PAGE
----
I drove to a national park with my husband for a nature-filled retreat this summer. The drive was long and the hour twilight. The roads were gray and shadowed, trees forming triangular apparitions on either side.
In my experience in energy politics, I've seen many attempts around the country to undermine customer choice when it comes to new clean energy technology. Net metering advocates fought to defend solar choice.
I have done some challenging things in my life; one of them, getting a PhD and doing climate change and food-security research in Ethiopia with the rest of my family half-way across the globe.
The first half of 2016 saw devastating events that have left many -- including us -- feeling pessimistic about the future of the U.S. and the world. However, since December 2015's Paris Climate Agreement, there have been various environment-related developments that provide us with some hope that, at least in regard to making sure our world is liveable in the future, we are starting to move forward.
Taking on the fossil fuel industry isn't just the right thing to do for the climate, it's the right thing to do for the election. Big Oil wasn't the most popular going into this contest and the ongoing investigations into Exxon will only strengthen the case.
The UN system has all that is needed -- institutions, norms and know-how. There are capacities, human resources, brains and hands. But maybe the system is not adequately set to be able to deal with today's challenges the way it is expected from us.
We should approach the introduction of new technology and our analysis of environmental impacts with care and humility.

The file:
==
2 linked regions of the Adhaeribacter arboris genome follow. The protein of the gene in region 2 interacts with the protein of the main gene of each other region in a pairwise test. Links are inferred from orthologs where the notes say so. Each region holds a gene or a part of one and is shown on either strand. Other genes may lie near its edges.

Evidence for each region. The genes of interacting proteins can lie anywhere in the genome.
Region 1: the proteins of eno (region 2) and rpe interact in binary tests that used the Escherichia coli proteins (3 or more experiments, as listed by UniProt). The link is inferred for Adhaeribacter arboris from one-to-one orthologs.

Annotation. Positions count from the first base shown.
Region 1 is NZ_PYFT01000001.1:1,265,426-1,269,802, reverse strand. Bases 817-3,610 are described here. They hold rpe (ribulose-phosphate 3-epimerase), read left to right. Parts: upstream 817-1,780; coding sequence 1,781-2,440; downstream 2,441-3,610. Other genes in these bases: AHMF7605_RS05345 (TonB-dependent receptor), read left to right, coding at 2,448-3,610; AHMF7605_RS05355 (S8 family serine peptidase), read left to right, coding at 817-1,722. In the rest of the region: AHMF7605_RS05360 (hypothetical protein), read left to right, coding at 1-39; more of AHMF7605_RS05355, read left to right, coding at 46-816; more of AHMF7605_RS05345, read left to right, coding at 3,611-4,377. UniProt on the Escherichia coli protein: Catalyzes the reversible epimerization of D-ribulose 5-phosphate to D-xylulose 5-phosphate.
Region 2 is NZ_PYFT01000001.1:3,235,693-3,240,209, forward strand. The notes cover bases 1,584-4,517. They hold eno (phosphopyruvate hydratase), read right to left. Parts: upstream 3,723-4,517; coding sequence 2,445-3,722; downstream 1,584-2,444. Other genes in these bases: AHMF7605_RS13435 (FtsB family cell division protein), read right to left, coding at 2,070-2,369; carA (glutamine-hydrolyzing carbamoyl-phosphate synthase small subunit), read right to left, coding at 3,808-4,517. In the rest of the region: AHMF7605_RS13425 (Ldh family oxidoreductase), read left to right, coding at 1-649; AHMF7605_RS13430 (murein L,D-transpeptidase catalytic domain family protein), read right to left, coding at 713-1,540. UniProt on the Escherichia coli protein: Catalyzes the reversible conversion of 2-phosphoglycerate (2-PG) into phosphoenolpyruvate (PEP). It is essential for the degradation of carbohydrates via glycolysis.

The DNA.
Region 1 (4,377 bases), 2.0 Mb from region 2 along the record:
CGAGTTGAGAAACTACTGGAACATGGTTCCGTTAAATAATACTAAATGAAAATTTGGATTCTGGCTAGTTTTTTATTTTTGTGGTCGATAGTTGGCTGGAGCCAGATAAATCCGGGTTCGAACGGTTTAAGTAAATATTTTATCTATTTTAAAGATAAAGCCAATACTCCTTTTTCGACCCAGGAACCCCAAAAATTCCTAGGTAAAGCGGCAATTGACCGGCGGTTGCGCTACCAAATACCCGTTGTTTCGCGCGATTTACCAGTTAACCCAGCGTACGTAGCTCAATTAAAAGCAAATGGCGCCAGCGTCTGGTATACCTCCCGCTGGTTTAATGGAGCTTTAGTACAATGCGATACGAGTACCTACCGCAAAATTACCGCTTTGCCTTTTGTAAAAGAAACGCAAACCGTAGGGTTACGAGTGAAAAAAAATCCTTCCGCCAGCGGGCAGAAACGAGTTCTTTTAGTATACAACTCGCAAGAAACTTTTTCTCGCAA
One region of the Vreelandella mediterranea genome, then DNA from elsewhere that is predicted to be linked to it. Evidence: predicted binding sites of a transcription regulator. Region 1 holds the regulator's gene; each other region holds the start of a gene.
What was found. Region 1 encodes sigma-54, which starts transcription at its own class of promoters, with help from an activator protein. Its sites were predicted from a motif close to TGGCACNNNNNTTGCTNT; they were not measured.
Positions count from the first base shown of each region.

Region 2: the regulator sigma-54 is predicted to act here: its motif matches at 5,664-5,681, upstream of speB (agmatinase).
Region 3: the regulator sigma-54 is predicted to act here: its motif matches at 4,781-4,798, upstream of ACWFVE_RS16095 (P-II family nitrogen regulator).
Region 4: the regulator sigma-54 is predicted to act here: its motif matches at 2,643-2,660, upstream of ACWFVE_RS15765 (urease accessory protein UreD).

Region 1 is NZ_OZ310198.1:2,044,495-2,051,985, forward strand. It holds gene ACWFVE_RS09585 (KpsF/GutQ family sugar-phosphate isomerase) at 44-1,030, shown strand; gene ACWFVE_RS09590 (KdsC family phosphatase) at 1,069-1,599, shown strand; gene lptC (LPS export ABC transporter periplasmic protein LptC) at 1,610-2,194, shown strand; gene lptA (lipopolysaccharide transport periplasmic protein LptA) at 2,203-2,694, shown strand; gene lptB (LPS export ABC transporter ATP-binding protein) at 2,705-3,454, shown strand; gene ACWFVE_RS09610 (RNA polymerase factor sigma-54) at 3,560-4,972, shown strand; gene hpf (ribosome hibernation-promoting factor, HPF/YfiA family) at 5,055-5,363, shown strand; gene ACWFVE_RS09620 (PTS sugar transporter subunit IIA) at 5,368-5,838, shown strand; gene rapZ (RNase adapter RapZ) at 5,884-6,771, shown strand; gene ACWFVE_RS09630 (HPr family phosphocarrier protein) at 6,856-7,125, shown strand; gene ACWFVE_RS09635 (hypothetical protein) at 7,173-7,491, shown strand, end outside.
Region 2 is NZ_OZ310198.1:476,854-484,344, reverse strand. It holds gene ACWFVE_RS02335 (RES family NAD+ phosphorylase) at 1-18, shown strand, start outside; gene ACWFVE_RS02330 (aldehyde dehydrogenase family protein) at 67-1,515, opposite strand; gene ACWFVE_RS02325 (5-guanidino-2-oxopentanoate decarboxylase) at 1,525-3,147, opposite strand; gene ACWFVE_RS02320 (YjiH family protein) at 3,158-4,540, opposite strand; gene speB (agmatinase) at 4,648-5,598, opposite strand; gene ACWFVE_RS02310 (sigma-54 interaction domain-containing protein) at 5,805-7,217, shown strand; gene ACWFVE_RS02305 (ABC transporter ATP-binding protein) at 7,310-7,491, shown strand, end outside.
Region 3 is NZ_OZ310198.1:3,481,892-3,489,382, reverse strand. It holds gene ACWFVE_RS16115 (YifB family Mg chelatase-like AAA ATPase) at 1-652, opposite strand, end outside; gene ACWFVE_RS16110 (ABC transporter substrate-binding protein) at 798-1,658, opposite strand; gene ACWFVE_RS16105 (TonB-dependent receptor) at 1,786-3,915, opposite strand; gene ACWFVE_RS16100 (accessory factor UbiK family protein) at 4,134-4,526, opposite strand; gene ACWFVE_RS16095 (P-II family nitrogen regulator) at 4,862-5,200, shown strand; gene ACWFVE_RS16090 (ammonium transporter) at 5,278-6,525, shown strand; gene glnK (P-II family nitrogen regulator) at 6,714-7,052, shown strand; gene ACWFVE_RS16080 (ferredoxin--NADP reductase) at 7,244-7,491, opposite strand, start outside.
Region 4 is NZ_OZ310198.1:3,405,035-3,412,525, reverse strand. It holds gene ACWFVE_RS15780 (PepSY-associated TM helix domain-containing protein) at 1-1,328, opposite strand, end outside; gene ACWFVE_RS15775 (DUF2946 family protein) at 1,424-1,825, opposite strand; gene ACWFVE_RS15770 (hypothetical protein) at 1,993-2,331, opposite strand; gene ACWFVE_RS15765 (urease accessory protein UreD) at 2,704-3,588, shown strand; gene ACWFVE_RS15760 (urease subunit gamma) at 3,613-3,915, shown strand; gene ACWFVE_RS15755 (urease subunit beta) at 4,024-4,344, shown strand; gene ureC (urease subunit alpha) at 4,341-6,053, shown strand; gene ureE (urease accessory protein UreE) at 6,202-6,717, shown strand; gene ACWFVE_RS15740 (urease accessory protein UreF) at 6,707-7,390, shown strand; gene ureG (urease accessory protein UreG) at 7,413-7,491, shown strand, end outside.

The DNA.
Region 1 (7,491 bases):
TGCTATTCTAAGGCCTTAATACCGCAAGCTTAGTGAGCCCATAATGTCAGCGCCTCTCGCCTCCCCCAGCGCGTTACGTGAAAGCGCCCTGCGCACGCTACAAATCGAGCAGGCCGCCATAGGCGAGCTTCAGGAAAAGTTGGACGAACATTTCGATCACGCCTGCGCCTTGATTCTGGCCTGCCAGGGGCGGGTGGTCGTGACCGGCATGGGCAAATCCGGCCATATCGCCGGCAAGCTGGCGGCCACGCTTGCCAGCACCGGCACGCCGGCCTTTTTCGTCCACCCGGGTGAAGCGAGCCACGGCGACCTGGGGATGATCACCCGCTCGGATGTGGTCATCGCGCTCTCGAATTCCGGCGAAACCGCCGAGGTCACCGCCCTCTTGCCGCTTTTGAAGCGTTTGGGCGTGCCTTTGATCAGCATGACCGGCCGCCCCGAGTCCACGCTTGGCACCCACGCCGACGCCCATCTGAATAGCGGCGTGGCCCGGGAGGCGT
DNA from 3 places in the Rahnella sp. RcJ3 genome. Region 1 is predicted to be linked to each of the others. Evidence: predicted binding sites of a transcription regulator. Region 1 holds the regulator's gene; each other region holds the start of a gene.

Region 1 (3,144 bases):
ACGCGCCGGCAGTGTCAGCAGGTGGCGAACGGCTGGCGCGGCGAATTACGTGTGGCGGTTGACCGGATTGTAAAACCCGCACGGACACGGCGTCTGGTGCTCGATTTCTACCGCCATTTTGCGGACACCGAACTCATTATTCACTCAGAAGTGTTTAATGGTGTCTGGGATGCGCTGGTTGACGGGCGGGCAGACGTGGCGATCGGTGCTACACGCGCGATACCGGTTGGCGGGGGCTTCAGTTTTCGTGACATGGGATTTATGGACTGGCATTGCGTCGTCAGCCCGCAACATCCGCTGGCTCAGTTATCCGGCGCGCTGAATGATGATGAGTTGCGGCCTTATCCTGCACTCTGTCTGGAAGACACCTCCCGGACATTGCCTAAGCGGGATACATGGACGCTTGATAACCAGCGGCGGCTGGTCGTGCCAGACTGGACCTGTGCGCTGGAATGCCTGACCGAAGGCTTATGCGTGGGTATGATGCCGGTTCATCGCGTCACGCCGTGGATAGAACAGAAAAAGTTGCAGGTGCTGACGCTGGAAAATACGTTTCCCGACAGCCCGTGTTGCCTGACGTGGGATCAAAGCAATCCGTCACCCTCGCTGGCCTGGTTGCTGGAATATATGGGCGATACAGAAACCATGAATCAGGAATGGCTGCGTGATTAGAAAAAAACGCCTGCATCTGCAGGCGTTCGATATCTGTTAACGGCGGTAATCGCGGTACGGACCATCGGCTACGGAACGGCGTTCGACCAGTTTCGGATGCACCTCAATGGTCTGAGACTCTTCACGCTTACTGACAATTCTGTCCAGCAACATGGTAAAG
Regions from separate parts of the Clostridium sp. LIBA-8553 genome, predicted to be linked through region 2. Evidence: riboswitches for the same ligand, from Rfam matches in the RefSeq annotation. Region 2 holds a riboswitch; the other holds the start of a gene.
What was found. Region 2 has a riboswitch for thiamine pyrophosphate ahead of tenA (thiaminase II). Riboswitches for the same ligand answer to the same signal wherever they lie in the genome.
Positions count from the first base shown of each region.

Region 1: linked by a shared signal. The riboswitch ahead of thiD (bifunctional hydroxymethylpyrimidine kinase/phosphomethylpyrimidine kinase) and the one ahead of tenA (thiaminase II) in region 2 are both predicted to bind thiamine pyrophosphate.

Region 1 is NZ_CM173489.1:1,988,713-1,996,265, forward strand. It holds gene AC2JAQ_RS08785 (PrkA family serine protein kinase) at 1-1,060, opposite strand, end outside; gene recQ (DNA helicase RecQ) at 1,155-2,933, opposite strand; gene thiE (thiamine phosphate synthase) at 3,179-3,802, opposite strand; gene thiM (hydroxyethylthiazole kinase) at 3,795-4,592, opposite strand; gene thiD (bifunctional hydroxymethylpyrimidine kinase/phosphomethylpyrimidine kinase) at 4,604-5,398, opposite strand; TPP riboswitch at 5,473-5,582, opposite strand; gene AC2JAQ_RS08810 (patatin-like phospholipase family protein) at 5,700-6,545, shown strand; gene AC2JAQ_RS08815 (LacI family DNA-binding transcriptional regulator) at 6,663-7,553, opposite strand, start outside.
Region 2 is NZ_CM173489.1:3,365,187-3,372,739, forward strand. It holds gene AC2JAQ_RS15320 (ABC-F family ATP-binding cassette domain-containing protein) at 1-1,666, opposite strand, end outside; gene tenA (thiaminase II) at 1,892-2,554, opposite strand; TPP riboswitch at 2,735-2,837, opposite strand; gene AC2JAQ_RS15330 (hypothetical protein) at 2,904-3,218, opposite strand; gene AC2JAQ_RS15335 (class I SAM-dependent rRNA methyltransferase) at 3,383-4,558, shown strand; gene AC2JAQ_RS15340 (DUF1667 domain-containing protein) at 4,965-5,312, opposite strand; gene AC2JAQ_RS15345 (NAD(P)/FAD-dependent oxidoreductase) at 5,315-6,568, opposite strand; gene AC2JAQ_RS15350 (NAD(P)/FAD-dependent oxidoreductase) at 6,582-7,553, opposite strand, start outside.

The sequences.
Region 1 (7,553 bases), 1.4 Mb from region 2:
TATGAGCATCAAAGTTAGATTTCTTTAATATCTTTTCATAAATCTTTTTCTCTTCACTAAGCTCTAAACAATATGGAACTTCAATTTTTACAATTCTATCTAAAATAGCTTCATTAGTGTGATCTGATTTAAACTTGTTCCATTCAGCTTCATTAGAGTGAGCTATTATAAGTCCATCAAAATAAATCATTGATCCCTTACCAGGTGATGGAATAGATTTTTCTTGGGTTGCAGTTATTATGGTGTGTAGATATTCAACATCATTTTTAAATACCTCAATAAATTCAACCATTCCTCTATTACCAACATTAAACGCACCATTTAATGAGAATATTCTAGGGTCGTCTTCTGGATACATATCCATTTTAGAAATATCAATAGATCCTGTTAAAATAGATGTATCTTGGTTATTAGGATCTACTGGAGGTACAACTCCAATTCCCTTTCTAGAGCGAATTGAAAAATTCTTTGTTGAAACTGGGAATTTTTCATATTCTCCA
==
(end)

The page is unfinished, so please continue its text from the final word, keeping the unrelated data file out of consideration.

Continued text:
The use of solar energy is expanding worldwide but the efficiency of silicon solar cells has made very little progress in the last few decades. Could perovskite solar cell be the answer to high-efficiency solar power?
This week is the third annual Latino Conservation Week, a chance for Latinos all across the country to demonstrate their passion for enjoying and protecting public lands. Few places is that passion more evident than here in California.
New York could have become a more humane state for cats had two bills to ban declawing passed. The bills, introduced in New York's Assembly and Senate, sought to prohibit declawing unless medically necessary to treat injured or diseased paws. It would have made New York the first state to ban this veterinary surgery.
The reassuring words of George Washington Carver came soothingly to me this morning as I greeted the first day following the formal determination of the Republican Party's candidate for president of the United States.
How would our country view a weak EPA rule if one day there was a chemical catastrophe that killed thousands of Americans? More than twenty thousand people died as the result of the 1984 gas leak at a plant in Bhopal, India, in addition to many serious disabling illnesses.
For nail salon workers, who are breathing in a toxic cocktail of chemicals every day on the job, New York Governor Andrew Cuomo's recent executive order requiring ventilation in nail salons is a life saver.
There are well-documented reasons that we humans are fearful of the wrong things (from an odds perspective).